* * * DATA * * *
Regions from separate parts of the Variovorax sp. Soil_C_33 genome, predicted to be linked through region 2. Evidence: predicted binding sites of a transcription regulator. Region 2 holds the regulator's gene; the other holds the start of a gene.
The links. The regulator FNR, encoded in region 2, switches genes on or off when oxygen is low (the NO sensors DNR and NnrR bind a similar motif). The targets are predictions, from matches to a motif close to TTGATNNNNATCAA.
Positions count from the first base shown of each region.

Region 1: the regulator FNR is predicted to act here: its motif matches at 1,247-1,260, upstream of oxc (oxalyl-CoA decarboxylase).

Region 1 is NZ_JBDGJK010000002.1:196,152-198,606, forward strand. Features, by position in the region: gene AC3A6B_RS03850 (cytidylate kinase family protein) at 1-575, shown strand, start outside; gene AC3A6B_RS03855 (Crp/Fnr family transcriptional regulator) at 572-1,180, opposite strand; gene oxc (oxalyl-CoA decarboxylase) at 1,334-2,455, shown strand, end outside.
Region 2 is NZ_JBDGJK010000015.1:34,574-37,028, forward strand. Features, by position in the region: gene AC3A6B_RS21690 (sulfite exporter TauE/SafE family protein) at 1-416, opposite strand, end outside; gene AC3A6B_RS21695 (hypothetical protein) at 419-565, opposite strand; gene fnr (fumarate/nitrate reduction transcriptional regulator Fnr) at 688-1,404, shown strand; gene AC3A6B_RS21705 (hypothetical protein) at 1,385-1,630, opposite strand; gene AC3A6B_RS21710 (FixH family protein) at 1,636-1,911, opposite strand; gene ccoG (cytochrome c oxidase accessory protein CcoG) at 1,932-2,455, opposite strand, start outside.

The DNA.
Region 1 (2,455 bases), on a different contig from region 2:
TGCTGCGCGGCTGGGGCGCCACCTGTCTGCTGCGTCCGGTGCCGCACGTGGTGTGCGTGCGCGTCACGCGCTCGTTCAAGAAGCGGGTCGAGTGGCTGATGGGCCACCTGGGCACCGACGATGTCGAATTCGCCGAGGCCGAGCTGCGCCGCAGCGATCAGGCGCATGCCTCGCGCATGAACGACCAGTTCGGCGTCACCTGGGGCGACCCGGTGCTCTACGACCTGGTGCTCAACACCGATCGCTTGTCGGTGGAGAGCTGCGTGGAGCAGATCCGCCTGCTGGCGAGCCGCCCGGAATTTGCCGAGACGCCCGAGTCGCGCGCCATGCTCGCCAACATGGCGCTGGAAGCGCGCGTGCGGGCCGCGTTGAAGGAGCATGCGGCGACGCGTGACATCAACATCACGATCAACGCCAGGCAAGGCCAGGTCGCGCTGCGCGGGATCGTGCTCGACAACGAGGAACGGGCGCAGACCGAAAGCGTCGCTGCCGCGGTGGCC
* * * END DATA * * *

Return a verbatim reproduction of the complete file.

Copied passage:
Regions from separate parts of the Variovorax sp. Soil_C_33 genome, predicted to be linked through region 2. Evidence: predicted binding sites of a transcription regulator. Region 2 holds the regulator's gene; the other holds the start of a gene.
The links. The regulator FNR, encoded in region 2, switches genes on or off when oxygen is low (the NO sensors DNR and NnrR bind a similar motif). The targets are predictions, from matches to a motif close to TTGATNNNNATCAA.
Positions count from the first base shown of each region.

Region 1: the regulator FNR is predicted to act here: its motif matches at 1,247-1,260, upstream of oxc (oxalyl-CoA decarboxylase).

Region 1 is NZ_JBDGJK010000002.1:196,152-198,606, forward strand. Features, by position in the region: gene AC3A6B_RS03850 (cytidylate kinase family protein) at 1-575, shown strand, start outside; gene AC3A6B_RS03855 (Crp/Fnr family transcriptional regulator) at 572-1,180, opposite strand; gene oxc (oxalyl-CoA decarboxylase) at 1,334-2,455, shown strand, end outside.
Region 2 is NZ_JBDGJK010000015.1:34,574-37,028, forward strand. Features, by position in the region: gene AC3A6B_RS21690 (sulfite exporter TauE/SafE family protein) at 1-416, opposite strand, end outside; gene AC3A6B_RS21695 (hypothetical protein) at 419-565, opposite strand; gene fnr (fumarate/nitrate reduction transcriptional regulator Fnr) at 688-1,404, shown strand; gene AC3A6B_RS21705 (hypothetical protein) at 1,385-1,630, opposite strand; gene AC3A6B_RS21710 (FixH family protein) at 1,636-1,911, opposite strand; gene ccoG (cytochrome c oxidase accessory protein CcoG) at 1,932-2,455, opposite strand, start outside.

The DNA.
Region 1 (2,455 bases), on a different contig from region 2:
TGCTGCGCGGCTGGGGCGCCACCTGTCTGCTGCGTCCGGTGCCGCACGTGGTGTGCGTGCGCGTCACGCGCTCGTTCAAGAAGCGGGTCGAGTGGCTGATGGGCCACCTGGGCACCGACGATGTCGAATTCGCCGAGGCCGAGCTGCGCCGCAGCGATCAGGCGCATGCCTCGCGCATGAACGACCAGTTCGGCGTCACCTGGGGCGACCCGGTGCTCTACGACCTGGTGCTCAACACCGATCGCTTGTCGGTGGAGAGCTGCGTGGAGCAGATCCGCCTGCTGGCGAGCCGCCCGGAATTTGCCGAGACGCCCGAGTCGCGCGCCATGCTCGCCAACATGGCGCTGGAAGCGCGCGTGCGGGCCGCGTTGAAGGAGCATGCGGCGACGCGTGACATCAACATCACGATCAACGCCAGGCAAGGCCAGGTCGCGCTGCGCGGGATCGTGCTCGACAACGAGGAACGGGCGCAGACCGAAAGCGTCGCTGCCGCGGTGGCC